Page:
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  • Generic Name: (estradiol valerate)
    Other Brands: N/A
  • Last Revised: 11/2014
    • What is this medication and its most common uses?

      Delestrogen is a medicine that contains an estrogen hormone. Delestrogen is used to reduce hot flashes due to menopause and treat menopausal changes in and around the vagina. Delestrogen is also used to treat certain conditions in women if their ovaries do not make enough estrogen naturally, and to ease symptoms of prostate cancer in men that have spread throughout the body. Delestrogen is administered as intramuscular (into your muscle) injections.

    • What should I know when beginning and continuing on this medication?

      How does this medication work?

      Menopausal women have lower levels of the hormone estrogen in their bodies, resulting in symptoms such as hot flashes and vaginal changes. Delestrogen provides estrogen to help relieve those symptoms.

      What are the beneficial effects of this medication and when should I begin to have results?


      Hot Flashes: Delestrogen may reduce the number of hot flashes a woman experiences.

      Vaginal Symptoms: Delestrogen may improve vaginal symptoms due to menopause, such as severe dryness, itching, and burning.

      When: Everyone responds differently to treatment, so try to be patient and follow your healthcare provider's directions.

      How do I know it is working?

      You may notice an improvement in your symptoms after you start receiving Delestrogen. Your healthcare provider may also ask you questions from time to time to assess how well this medication is working.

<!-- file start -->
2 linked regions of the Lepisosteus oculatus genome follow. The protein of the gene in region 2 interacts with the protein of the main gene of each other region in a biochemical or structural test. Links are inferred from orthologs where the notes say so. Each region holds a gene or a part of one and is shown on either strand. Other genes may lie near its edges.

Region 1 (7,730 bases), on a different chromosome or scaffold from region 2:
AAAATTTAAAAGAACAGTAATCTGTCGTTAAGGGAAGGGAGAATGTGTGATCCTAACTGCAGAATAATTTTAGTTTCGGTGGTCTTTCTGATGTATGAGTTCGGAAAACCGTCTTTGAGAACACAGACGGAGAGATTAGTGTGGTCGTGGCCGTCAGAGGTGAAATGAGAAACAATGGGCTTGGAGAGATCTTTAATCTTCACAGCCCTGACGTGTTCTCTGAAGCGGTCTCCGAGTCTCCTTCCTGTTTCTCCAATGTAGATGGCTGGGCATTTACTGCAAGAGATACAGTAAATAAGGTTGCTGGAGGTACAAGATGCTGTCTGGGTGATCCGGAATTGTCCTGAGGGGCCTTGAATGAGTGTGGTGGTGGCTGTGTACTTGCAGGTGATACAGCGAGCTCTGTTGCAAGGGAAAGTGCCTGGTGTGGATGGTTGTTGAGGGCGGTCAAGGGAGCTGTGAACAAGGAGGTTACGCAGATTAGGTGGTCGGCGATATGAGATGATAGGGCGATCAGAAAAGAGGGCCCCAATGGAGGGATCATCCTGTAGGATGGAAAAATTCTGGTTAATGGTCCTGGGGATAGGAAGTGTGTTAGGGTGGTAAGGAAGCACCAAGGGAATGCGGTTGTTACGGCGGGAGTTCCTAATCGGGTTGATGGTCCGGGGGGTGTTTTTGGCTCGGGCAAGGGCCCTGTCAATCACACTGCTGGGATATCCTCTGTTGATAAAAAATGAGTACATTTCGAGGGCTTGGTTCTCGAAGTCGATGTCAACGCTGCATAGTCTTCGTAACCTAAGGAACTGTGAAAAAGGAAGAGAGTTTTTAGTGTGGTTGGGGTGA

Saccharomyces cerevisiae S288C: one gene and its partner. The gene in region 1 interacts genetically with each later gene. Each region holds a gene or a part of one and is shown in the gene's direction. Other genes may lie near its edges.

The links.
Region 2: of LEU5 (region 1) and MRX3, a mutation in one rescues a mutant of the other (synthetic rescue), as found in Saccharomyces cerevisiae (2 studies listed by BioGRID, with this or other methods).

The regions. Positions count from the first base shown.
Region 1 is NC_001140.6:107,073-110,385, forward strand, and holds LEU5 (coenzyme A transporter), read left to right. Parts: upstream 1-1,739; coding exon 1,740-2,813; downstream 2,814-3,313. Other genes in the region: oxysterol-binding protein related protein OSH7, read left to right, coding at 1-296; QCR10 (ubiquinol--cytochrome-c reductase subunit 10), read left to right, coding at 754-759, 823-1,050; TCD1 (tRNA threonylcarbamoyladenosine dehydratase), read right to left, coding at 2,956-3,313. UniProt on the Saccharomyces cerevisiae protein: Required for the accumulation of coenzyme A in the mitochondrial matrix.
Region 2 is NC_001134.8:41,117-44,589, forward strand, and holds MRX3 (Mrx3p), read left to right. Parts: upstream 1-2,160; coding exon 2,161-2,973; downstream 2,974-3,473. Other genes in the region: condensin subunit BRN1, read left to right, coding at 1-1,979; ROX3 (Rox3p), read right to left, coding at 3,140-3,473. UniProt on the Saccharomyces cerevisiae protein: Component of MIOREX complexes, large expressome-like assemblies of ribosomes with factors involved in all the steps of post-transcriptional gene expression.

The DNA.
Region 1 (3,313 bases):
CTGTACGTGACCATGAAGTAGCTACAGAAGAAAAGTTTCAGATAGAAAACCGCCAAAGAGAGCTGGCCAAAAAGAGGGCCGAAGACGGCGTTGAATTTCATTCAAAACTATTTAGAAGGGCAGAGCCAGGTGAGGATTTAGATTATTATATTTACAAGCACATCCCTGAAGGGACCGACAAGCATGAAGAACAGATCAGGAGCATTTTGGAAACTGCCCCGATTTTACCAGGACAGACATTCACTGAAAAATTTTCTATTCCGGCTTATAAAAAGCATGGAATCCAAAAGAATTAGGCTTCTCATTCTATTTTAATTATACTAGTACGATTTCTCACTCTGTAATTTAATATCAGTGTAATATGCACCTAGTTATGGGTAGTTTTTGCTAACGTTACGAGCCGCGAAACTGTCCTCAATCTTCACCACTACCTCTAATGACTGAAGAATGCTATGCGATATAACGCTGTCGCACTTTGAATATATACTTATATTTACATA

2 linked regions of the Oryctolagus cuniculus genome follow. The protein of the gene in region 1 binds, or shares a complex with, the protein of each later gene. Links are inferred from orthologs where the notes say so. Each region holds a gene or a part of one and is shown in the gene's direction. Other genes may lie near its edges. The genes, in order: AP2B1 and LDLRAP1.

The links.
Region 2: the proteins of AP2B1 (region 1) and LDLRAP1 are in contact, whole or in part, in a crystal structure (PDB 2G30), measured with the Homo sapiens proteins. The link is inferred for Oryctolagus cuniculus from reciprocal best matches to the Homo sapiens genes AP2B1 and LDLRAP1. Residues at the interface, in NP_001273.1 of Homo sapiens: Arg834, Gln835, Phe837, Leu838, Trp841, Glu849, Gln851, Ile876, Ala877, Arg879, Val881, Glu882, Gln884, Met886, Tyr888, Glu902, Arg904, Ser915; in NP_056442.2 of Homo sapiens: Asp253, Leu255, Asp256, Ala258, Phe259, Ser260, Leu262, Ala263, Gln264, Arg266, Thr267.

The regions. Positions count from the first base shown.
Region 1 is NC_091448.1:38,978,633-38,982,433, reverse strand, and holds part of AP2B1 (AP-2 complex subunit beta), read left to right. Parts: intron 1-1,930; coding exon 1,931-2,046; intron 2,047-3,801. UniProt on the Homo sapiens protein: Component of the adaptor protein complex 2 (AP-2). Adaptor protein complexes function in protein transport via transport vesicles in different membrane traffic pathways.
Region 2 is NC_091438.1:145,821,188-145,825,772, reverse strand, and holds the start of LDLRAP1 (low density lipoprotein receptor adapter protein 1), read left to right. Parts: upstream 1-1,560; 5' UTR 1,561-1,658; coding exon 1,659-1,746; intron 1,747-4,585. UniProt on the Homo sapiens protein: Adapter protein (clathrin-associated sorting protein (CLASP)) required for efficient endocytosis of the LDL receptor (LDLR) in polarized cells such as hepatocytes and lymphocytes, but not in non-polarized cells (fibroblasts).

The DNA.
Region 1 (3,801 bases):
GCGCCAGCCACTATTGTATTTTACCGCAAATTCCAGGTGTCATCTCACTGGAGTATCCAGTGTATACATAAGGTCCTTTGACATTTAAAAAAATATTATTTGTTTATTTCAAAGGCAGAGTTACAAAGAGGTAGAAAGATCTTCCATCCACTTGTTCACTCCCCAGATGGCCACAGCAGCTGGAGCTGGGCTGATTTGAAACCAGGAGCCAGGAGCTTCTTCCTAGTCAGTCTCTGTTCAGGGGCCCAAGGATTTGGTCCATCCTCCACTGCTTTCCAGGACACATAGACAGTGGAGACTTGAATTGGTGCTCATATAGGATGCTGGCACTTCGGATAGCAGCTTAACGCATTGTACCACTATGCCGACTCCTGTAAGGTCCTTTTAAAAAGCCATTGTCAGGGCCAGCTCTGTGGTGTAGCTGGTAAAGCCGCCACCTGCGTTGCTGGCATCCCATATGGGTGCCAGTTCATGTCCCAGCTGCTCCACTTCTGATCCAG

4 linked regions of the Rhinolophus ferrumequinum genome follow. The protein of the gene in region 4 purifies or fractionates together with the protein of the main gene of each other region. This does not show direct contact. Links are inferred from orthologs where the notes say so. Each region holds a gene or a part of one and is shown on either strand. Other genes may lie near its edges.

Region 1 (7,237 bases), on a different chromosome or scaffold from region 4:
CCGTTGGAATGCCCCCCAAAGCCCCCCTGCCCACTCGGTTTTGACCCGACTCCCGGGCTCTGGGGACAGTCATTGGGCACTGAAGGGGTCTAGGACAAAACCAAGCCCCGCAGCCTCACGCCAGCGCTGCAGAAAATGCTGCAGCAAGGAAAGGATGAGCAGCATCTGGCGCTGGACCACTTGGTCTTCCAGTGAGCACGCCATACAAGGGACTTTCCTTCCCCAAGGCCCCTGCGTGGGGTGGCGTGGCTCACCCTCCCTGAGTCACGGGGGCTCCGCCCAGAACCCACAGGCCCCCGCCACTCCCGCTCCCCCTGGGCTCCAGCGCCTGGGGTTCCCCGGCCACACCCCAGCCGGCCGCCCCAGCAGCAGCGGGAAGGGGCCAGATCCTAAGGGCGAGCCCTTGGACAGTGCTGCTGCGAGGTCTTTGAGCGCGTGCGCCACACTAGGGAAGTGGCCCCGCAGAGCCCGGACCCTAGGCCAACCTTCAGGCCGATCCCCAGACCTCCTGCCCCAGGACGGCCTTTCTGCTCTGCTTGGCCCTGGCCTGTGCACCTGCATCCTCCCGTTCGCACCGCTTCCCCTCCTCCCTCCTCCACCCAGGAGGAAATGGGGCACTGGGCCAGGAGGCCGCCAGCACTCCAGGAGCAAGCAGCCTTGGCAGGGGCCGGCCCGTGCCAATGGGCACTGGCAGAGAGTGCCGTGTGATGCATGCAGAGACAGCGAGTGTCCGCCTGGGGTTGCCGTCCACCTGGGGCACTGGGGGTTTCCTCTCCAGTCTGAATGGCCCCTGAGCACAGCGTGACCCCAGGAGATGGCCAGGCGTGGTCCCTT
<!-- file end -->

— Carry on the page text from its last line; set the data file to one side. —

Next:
• What are the possible side effects of this medication?

      The following is not a full list of side effects. Side effects cannot be anticipated. If any develop or change in intensity, tell your healthcare provider as soon as possible. Only your healthcare provider can determine if it is safe for you to continue taking this medication.

      Using estrogen-only medicines such as Delestrogen may increase your chance of developing endometrial cancer (cancer of the uterus). Tell your healthcare provider right away if you experience any unusual vaginal bleeding while you are using Delestrogen. Vaginal bleeding after menopause may be a warning sign of endometrial cancer.

      Do not use Delestrogen in combination with progestins to prevent heart disease, heart attacks, strokes, or dementia. Using Delestrogen in combination with progestins may increase your chance of a heart attack, stroke, blood clots, or dementia. Using Delestrogen in combination with progestins may also increase your chance of developing breast cancer.

      More common side effects may include: headache, breast pain, irregular vaginal bleeding or spotting, abdominal (stomach area) cramps, nausea, vomiting, hair loss.

      Less common side effects may include:

      Vision problems, with symptoms such as double vision, bulging eyes, or sudden new severe headaches.

      Delestrogen may also cause gallbladder problems, increased blood calcium levels, increased blood pressure, or increased triglyceride (type of fat in the blood) levels.


    • Who should not take this medication?

      Your healthcare provider will not administer Delestrogen to you if you are allergic to it or any of its ingredients.

      Your healthcare provider will not administer Delestrogen to you if you have unusual vaginal bleeding.

      Your healthcare provider will not administer Delestrogen to you if you have or have had certain cancers (including breast cancer), blood clots, or liver problems.

      Your healthcare provider will not administer Delestrogen to you if you had a stroke or a heart attack.

      Your healthcare provider will not administer Delestrogen to you if you are pregnant or think you may be pregnant.